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Pilots demonstrate their flying skills touching wheels with a cairn
CHF personnel practicing survival drills
Sea King load lifting supplies
Picking up troops from Forward Operating Base
Engineers prepare the aircraft for the next sortie

Life in the Freezer

Published: 17 Apr 2013

In 1968, following a winter in Norway where the limitations of HMS Bulwark’s (a Commando Aircraft Carrier) Air group were keenly exposed, Flag officer Naval Flying Training, ordered 846 Naval Air Squadron to conduct trials and training in an Arctic environment in order to improve the aviation combat support provided to 3 Commando Brigade (3 Cdo Bde) Royal Marines. The NATO Northern Flank reinforcement plans, in which 3 Cdo Bde played an essential part, identified the Royal Norwegian Air Force Base (RNoAF) at Bardufoss as a key area, and it was here that the arctic training came to be centred.

RNoAF Bardufoss is located some 200 miles inside the Arctic Circle at 69 degrees north and sits across the E6, the only road to run the length of Norway. The training cadre (known as JHC Clockwork) has deployed each year to Bardufoss to conduct Mountain and Cold Weather Warfare training. The area provides excellent training areas for both aircraft and personnel and an effective logistic supply routes by road and sea.

The current training programme consists of three major elements – survival, military training and Arctic flying. The terrain around Bardufoss provides the ideal environment, providing not only the harsh Arctic settings with temperatures plummeting to as low as minus 35 degrees, but also a mountain flying area with peaks rising to 5000 ft along with sheer-sided valleys and low-level navigation areas.

Weather conditions can change rapidly over a short period of time; this can catch out those who are unwary, ill-prepared, or badly trained. For these reasons it is mandatory for all JHC personnel of all ranks to undertake the seven day Cold Weather Survival Course (CWSC) before they can deploy into an extreme cold weather (ECW) environment and operate and live safely in such arduous field conditions.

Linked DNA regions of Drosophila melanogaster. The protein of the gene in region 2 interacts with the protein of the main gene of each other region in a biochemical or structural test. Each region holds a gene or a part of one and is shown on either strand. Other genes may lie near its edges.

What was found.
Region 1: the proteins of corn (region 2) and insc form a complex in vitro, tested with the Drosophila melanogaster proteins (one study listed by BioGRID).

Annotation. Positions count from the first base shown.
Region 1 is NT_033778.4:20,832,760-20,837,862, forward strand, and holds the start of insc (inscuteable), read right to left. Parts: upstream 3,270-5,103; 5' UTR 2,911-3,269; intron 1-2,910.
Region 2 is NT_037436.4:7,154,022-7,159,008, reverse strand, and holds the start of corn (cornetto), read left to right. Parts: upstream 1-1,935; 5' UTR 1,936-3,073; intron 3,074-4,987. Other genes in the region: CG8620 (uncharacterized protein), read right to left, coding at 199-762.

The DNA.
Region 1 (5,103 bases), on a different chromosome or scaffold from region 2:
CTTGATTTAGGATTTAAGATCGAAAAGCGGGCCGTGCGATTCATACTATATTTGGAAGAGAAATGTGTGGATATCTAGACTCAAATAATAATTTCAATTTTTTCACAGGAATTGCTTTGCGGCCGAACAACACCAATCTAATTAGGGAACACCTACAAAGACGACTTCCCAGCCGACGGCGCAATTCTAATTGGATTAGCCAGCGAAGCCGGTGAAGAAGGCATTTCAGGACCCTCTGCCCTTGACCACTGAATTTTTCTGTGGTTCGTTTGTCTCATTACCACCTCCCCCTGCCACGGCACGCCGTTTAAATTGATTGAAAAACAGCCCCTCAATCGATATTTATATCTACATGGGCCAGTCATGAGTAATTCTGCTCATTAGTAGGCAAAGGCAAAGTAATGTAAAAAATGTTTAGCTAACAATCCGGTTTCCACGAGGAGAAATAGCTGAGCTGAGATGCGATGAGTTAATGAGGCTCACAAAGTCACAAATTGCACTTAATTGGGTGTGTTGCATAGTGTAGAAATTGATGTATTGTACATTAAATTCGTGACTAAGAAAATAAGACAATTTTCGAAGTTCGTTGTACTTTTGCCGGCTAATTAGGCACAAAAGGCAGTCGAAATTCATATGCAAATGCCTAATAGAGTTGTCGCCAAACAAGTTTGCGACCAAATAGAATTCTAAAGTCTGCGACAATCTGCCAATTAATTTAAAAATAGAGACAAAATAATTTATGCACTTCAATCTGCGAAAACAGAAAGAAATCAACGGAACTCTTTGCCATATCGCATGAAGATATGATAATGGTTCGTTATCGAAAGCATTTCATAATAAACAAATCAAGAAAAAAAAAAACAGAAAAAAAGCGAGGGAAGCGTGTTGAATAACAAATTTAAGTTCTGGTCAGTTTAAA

Taught by the Royal Navy’s elite Royal Marines Mountain Leader cadre who are specialists in extreme cold weather environments, students spend the first two days of the course in the lecture room and familiarizing themselves with the vital and potentially life saving equipment they will be using in the field phase of training.

Day one in the field students learn how to move and navigate across the Arctic terrain often having to find paths through deep snow drifts carrying full Bergens (Rucksacks) on snow shoes these Bergens which can weigh up to 30 kgs. The first evening is then spent in 10 man tents; this gives those individuals who have little or no field experience a chance to brush up on their personnel administration (looking after their personal cleanliness and kit) which is an essential part of CWSC.

Day two consists of navigation exercises, practical demonstrations on avalanche drills as well as learning how to construct and camouflage a four-man tent position which will be home for the second night.